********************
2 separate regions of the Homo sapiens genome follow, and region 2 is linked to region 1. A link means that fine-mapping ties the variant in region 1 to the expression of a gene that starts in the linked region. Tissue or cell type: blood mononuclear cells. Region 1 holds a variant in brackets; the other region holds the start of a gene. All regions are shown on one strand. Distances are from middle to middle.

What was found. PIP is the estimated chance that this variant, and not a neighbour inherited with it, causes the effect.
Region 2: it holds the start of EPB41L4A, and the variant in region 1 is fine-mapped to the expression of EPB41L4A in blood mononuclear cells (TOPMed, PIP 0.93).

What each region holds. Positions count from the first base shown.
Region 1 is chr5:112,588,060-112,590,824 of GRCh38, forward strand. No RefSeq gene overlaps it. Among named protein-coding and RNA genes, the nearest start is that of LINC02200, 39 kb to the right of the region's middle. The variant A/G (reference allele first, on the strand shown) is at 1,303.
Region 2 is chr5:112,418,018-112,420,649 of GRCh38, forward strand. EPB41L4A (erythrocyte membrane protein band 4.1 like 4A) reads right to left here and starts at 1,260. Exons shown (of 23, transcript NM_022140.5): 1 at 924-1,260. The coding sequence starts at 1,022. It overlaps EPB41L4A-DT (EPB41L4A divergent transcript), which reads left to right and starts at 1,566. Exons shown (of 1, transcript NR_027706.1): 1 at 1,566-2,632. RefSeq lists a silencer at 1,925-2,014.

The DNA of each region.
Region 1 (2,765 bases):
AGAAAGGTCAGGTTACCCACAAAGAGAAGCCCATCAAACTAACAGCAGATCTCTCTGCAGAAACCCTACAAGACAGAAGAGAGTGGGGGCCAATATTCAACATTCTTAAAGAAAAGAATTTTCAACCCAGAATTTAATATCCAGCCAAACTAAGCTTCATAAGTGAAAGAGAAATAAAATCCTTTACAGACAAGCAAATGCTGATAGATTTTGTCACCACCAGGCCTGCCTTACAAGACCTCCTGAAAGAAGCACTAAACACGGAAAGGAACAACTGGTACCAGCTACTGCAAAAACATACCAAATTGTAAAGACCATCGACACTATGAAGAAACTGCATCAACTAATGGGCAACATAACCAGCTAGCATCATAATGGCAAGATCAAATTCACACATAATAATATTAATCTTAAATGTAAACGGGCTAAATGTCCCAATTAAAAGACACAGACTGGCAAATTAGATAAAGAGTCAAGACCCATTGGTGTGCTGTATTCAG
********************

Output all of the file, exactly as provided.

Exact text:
2 separate regions of the Homo sapiens genome follow, and region 2 is linked to region 1. A link means that fine-mapping ties the variant in region 1 to the expression of a gene that starts in the linked region. Tissue or cell type: blood mononuclear cells. Region 1 holds a variant in brackets; the other region holds the start of a gene. All regions are shown on one strand. Distances are from middle to middle.

What was found. PIP is the estimated chance that this variant, and not a neighbour inherited with it, causes the effect.
Region 2: it holds the start of EPB41L4A, and the variant in region 1 is fine-mapped to the expression of EPB41L4A in blood mononuclear cells (TOPMed, PIP 0.93).

What each region holds. Positions count from the first base shown.
Region 1 is chr5:112,588,060-112,590,824 of GRCh38, forward strand. No RefSeq gene overlaps it. Among named protein-coding and RNA genes, the nearest start is that of LINC02200, 39 kb to the right of the region's middle. The variant A/G (reference allele first, on the strand shown) is at 1,303.
Region 2 is chr5:112,418,018-112,420,649 of GRCh38, forward strand. EPB41L4A (erythrocyte membrane protein band 4.1 like 4A) reads right to left here and starts at 1,260. Exons shown (of 23, transcript NM_022140.5): 1 at 924-1,260. The coding sequence starts at 1,022. It overlaps EPB41L4A-DT (EPB41L4A divergent transcript), which reads left to right and starts at 1,566. Exons shown (of 1, transcript NR_027706.1): 1 at 1,566-2,632. RefSeq lists a silencer at 1,925-2,014.

The DNA of each region.
Region 1 (2,765 bases):
AGAAAGGTCAGGTTACCCACAAAGAGAAGCCCATCAAACTAACAGCAGATCTCTCTGCAGAAACCCTACAAGACAGAAGAGAGTGGGGGCCAATATTCAACATTCTTAAAGAAAAGAATTTTCAACCCAGAATTTAATATCCAGCCAAACTAAGCTTCATAAGTGAAAGAGAAATAAAATCCTTTACAGACAAGCAAATGCTGATAGATTTTGTCACCACCAGGCCTGCCTTACAAGACCTCCTGAAAGAAGCACTAAACACGGAAAGGAACAACTGGTACCAGCTACTGCAAAAACATACCAAATTGTAAAGACCATCGACACTATGAAGAAACTGCATCAACTAATGGGCAACATAACCAGCTAGCATCATAATGGCAAGATCAAATTCACACATAATAATATTAATCTTAAATGTAAACGGGCTAAATGTCCCAATTAAAAGACACAGACTGGCAAATTAGATAAAGAGTCAAGACCCATTGGTGTGCTGTATTCAG